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OCC and SILO

OCC and SILO

Analyzes the commit protocol of Optimistic Concurrency Control (OCC) in detail.
Explains why SILO uses Epochs and Tids to maintain logs.

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Riki Otaki

July 28, 2021
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Transcript

  1. Riki Otaki github:wattlebirdaz OCC and SILO Commit protocol analysis 1

  2. Optimistic concurrency control Read Critical Section and Write Critical Section

    • Read Critical Section: Read->Verify • Avoid concurrent writing to the reading data by other Txs • Write Critical Section: Lock->Write+Unlock • Avoid concurrent reading/writing of the writing data by other Txs • OCC commit protocol • Read -> Lock -> Verify -> Write+Unlock • Why is it in this order? Is Read->Verify->Lock->Write+Unlock also possible? 2
  3. Optimistic concurrency control Case1: Read->Verify->Lock->Write+Unlock • This order causes “lost-update”

    • If there is a gap between Verify and Lock,
 other Txs can write to the same data of
 the original Tx’s write set • Tx2’s update is lost • If Verify and Lock are executed indivisibly
 (= other Txs are suspended during such 
 execution), this order works • Lock needs to come before Verify if they 
 are not an atomic operation Read(x) = 3 Verify(x = 3) Lock(x) Write(x:=x+2=5) Unlock(x) Read(x) = 3 Verify(x = 3) Lock(x) Write(x:=x+1=4) Unlock(x) Tx1 Tx2 Update Lost! 3
  4. • Lock before Read only works if 
 writeset is

    known before read. 
 The data of writeset often depends 
 on the result of a Read so this order is
 unlikely to work. • Lock->Read might cause locking of all 
 possible data that a Tx might write,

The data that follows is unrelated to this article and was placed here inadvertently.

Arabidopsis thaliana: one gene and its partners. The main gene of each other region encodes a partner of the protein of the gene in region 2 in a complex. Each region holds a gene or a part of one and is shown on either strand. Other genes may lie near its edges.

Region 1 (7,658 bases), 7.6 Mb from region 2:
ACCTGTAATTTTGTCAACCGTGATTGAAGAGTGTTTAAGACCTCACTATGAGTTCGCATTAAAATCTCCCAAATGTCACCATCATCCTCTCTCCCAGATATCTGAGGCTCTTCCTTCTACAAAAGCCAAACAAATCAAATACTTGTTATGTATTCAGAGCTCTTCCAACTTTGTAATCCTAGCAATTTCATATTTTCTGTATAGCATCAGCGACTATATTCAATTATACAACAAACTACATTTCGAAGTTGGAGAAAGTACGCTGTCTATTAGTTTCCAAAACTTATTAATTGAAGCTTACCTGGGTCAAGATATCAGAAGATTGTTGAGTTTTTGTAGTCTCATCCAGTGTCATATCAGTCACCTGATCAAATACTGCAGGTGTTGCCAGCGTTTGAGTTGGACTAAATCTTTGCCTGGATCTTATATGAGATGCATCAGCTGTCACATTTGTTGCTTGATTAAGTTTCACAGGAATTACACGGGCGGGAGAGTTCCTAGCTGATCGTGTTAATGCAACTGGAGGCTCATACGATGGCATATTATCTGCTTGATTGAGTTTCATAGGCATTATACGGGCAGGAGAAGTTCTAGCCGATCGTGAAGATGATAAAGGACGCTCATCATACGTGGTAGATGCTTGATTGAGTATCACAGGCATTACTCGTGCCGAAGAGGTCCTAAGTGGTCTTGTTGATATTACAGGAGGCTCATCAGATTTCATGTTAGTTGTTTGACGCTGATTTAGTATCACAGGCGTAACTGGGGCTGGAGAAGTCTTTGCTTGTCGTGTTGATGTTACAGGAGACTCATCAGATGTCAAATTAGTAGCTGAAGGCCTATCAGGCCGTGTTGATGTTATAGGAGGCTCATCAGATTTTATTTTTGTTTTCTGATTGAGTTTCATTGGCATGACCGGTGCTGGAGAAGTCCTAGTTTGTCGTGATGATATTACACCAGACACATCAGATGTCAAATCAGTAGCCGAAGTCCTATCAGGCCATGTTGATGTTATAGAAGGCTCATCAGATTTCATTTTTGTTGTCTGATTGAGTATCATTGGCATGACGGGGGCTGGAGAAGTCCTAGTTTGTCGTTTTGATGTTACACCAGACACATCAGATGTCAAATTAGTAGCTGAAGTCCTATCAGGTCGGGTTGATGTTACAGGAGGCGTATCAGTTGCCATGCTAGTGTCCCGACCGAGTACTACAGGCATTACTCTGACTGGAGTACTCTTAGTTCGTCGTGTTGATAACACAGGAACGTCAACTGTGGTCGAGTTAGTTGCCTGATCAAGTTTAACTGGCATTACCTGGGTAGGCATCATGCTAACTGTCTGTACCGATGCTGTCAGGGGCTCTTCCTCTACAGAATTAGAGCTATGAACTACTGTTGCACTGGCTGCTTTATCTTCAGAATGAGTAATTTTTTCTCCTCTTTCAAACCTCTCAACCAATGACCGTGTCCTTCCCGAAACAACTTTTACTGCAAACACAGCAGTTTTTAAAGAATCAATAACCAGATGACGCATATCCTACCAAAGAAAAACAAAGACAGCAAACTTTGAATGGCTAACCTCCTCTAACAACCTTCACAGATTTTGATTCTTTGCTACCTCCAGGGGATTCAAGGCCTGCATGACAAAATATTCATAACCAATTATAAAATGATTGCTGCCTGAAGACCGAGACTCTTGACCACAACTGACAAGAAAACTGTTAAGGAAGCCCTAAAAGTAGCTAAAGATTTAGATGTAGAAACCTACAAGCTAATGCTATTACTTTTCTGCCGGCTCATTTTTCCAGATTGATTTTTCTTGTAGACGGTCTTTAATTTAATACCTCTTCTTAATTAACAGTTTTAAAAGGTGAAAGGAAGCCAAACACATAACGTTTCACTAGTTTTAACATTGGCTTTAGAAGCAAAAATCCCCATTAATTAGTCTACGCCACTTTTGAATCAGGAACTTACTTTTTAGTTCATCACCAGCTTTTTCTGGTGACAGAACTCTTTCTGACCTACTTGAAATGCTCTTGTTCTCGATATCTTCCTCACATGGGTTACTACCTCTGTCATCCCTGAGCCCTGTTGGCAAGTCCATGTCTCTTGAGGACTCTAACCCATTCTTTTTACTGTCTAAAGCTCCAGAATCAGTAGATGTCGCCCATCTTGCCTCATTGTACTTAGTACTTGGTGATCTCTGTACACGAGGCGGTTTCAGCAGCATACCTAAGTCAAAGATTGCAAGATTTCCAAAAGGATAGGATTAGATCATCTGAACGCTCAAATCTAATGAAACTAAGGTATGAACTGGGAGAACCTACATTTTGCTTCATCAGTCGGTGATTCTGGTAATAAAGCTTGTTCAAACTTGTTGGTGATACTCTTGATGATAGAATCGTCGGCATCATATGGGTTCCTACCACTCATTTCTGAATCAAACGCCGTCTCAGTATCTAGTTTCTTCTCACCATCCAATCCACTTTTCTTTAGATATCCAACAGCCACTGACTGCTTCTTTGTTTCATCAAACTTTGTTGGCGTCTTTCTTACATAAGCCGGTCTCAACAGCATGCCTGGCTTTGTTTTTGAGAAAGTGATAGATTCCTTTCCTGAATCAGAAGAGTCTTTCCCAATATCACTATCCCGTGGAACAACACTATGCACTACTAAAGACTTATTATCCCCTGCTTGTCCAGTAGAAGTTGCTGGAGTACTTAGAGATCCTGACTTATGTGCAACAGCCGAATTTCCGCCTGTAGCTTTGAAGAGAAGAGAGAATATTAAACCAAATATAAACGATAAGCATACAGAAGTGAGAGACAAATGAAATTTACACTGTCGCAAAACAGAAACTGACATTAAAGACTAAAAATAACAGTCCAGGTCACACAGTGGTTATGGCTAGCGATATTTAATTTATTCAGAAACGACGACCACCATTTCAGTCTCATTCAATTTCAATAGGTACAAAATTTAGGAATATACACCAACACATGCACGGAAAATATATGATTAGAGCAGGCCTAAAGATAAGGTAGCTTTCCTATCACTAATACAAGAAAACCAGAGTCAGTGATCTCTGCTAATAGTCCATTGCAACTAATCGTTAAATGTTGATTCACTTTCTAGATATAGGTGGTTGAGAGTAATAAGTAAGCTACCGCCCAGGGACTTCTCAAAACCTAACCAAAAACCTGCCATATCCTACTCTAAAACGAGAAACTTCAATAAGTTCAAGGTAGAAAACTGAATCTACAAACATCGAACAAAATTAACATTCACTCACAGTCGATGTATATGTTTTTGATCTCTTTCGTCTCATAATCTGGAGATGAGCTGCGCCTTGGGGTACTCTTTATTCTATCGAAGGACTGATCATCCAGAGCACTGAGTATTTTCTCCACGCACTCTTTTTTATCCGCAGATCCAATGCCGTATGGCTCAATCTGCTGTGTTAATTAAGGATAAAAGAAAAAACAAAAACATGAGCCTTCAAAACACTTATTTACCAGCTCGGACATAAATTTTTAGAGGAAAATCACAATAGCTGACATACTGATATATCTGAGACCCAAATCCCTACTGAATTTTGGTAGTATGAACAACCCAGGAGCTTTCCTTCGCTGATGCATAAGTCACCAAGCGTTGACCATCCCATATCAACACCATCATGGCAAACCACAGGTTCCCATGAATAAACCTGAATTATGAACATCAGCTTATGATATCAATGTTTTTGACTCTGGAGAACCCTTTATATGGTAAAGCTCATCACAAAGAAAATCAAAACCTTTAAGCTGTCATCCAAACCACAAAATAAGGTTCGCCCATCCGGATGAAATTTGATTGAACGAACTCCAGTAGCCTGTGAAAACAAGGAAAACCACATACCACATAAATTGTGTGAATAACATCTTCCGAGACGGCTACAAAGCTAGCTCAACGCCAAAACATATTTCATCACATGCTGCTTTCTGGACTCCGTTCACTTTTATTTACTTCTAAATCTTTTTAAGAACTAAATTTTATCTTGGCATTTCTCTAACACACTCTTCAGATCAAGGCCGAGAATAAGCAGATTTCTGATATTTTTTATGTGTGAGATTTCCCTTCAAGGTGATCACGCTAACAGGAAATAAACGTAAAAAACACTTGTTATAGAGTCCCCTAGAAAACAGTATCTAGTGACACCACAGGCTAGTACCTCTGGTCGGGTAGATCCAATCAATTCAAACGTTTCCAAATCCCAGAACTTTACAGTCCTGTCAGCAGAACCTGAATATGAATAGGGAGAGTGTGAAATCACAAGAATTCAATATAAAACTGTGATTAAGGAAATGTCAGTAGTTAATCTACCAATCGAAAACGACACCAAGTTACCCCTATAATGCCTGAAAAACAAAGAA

which will cause unnecessary locking of data. Lock(x) Write(x:=z+1=6) Unlock(x) Lock(x) Write(x:=y+2=5) Unlock(x) Optimistic Concurrency Control Case2: Lock->Read->Verify->Write+Unlock Read(y) = 3 Verify(y = 3) Tx1 Read(z) = 5 Verify(z = 5) Tx2 4
  5. • No lost-update problem • This is the order actually

    used in OCC Optimistic Concurrency Control Case3: Read->Lock->Verify->Write+Unlock Read(x) = 3 Lock(x) Verify(x=3) Write(x:=x+2=5) Unlock(x) Tx1 Tx2 Read(x) = 3 Lock(x) Verify(x=3) Write(x:=x+1=4) Unlock(x) Abort! 5
  6. Optimistic Concurrency Control 6 possible patterns of commit Characteristic Lock->Write+Unlock->Read->Verify

    • Lock & wait unnecessarily (Lock->Read) • Cannot update data (Write+Unlock->Read) • Need to undo the write if verification fails (Write+Unlock->Verify) • Other transactions can read written data before verification (Write+Unlock->Verify) • Lock->Read->Write+Unlock->Verify • Lock & wait unnecessarily (Lock->Read) • Need to undo the write if verification fails (Write+Unlock->Verify) • Other transactions can read written data before verification (Write+Unlock->Verify) Lock->Read->Verify->Write+Unlock • Lock & wait unnecessarily (Lock->Read) Read->Lock->Write+Unlock->Verify • Need to undo the write if verification fails (Write+Unlock->Verify) • Other transactions can read written data before verification (Write+Unlock->Verify) Read->Lock->Verify->Write+Unlock • OCC commit protocol Read->Verify->Lock->Write+Unlock • Lost update (Verify->Lock) 6
  7. Optimistic Concurrency Control Why serial order is important? • Serial